The cancer scar that put my acne to shame

Crumbling is part of being human. Grief, frustration, and straight up unforeseen upheaval are elements of our journey that we may encounter many times.

But, why is it we get pummeled sometimes, even when we think we have it all together? Because, we are here to learn. We are here to become the best versions of ourselves, and with that comes discomfort.

Metamorphosis is so essential to our journey that oftentimes, life maneuvers us into greater clarity. Bumps in the road are aspects of a higher design. Challenges force us to slow down and exercise fortitude, resilience, perspective, and the capacity to maintain positivity amidst chaos. The more we look for silver linings (as cliche as that may sound), and the more we aim to remain pleasant whilst suffering, the quicker we learn and can move on in our evolutionary path.

My childhood was fairly tumultuous as my health was frequently compromised. In grade school, warts formed beneath all of my fingernails, requiring routine liquid nitrogen blasts to my nail beds. In my early teens, I developed facial acne that I was never able to successfully treat, and would often cry over having to be in public. The few moles I had were an embarrassment to me. One on my upper right thigh became cancerous with melanoma when I was 19.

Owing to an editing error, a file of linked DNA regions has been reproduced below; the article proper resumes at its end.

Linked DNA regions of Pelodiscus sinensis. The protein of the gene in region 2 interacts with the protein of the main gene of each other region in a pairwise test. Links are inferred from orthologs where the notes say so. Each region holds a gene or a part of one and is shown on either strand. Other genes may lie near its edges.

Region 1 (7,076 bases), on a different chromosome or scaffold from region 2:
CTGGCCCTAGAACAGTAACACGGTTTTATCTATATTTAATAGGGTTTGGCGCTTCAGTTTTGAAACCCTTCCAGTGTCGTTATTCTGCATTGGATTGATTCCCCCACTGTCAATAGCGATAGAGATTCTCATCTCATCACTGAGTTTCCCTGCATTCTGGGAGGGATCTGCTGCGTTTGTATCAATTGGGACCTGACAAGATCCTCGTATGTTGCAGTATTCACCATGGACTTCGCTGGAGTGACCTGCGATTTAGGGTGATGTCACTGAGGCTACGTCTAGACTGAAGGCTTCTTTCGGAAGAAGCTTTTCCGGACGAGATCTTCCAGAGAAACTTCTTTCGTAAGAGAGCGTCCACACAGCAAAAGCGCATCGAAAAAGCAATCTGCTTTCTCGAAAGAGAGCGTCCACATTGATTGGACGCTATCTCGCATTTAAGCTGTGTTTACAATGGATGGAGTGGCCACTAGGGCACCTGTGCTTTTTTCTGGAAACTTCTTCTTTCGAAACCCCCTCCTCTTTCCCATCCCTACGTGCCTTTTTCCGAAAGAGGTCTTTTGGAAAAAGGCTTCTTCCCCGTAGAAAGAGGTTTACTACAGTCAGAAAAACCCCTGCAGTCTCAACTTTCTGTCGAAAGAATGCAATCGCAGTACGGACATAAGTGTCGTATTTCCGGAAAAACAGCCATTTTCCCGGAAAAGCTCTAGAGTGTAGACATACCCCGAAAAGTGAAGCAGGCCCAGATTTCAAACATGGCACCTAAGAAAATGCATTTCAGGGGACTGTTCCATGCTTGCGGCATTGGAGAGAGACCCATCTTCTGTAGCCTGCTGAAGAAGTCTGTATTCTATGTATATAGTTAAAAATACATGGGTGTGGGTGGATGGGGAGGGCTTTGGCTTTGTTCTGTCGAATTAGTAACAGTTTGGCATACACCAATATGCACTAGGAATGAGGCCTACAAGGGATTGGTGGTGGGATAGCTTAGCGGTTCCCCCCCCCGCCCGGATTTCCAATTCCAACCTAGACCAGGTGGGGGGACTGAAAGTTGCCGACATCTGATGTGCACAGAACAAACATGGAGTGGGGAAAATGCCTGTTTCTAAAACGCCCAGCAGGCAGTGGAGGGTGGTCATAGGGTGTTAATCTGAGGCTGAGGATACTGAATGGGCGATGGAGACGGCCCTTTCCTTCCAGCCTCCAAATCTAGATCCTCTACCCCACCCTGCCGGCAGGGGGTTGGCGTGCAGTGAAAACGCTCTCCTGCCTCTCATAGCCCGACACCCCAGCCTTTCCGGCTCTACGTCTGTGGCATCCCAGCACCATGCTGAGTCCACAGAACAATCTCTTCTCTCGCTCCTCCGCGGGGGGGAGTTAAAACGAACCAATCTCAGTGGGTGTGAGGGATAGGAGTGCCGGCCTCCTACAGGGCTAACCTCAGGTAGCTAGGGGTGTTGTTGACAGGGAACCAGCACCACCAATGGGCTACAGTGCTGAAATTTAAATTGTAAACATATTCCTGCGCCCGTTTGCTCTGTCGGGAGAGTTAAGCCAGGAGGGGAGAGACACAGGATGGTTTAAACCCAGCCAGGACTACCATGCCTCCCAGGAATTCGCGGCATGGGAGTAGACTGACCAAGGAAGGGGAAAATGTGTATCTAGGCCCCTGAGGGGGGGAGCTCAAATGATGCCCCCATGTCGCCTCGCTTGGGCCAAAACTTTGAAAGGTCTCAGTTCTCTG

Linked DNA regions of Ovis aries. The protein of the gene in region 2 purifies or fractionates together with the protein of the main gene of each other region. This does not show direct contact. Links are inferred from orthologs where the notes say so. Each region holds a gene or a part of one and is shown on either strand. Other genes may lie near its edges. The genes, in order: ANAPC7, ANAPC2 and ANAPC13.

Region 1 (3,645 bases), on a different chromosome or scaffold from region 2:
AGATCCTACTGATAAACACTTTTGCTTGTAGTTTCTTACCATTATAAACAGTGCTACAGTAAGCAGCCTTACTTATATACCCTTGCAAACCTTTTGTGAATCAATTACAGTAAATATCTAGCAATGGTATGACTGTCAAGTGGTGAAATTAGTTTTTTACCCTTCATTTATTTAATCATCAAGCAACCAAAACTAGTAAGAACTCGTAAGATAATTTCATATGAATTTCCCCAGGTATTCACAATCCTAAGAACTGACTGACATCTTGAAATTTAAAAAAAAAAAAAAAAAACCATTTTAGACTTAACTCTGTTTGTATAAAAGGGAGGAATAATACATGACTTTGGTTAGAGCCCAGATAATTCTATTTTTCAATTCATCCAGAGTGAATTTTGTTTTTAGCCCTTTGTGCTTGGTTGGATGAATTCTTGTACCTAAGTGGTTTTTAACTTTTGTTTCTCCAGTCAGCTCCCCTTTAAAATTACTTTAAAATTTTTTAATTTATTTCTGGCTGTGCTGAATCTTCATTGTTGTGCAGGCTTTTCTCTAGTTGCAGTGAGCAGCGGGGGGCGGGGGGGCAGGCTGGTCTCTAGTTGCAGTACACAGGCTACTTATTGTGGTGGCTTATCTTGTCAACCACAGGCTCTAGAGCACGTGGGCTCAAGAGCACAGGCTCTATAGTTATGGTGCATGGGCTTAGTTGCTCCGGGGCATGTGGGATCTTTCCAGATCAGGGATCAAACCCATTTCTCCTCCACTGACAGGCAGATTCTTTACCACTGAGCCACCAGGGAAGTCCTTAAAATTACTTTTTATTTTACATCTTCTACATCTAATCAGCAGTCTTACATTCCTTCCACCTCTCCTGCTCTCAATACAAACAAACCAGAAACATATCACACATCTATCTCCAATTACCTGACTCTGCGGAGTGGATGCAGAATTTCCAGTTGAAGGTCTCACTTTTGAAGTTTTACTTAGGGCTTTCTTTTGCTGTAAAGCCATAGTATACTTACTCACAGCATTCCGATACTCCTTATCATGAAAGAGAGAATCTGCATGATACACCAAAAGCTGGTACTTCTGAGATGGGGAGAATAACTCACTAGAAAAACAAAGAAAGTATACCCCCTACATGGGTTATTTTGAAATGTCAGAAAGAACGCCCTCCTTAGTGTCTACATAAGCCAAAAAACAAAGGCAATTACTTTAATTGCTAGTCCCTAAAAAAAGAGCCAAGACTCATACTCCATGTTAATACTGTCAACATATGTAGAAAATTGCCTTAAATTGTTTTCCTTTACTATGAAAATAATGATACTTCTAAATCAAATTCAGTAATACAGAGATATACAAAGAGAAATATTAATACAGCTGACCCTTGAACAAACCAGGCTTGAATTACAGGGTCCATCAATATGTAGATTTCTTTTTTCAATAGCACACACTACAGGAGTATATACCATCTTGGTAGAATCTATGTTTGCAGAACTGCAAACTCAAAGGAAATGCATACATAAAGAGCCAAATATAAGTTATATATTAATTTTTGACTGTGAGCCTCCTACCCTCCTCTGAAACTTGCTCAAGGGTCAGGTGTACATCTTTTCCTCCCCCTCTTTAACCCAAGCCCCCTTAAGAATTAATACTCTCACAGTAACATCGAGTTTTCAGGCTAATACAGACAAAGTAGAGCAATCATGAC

The scar left behind from the cancer put my acne to shame. And now, the occasional blemish that require a dab of zinc oxide seems inconsequential compared to three weeks of liquid nitrogen treatments. Contrast has altered my perspective.

As sucky as they may be, difficult times gift us the opportunity to look at our lives through different lenses. Perhaps they won’t always cast a rosy hue, but they can filter out rays of anger, confusion, and prolonged suffering.

A great way to shift perspective is to make a contrast chart––basically a list of all the ways your current experience is better than it was before.

Here are some examples taken directly from one of my recent journal entries:

I can sit, stand, walk, dance, and do yoga without the excruciating pain in my lower back.

I can share what is in my heart without being concerned of what others will think of me.

I’m okay with being on my own. I feel less ‘lonely’ than I did in my previous relationship.

No longer do I get upset when I miss a workout or two. It’s far better than having to be in a walking boot for six months.

I make a list like this about once a week. It helps me maintain a healthy perspective and to accept life’s ups and downs with a little more patience, gratitude, and grace. Perhaps taking pen to paper will help shift your perspective too.


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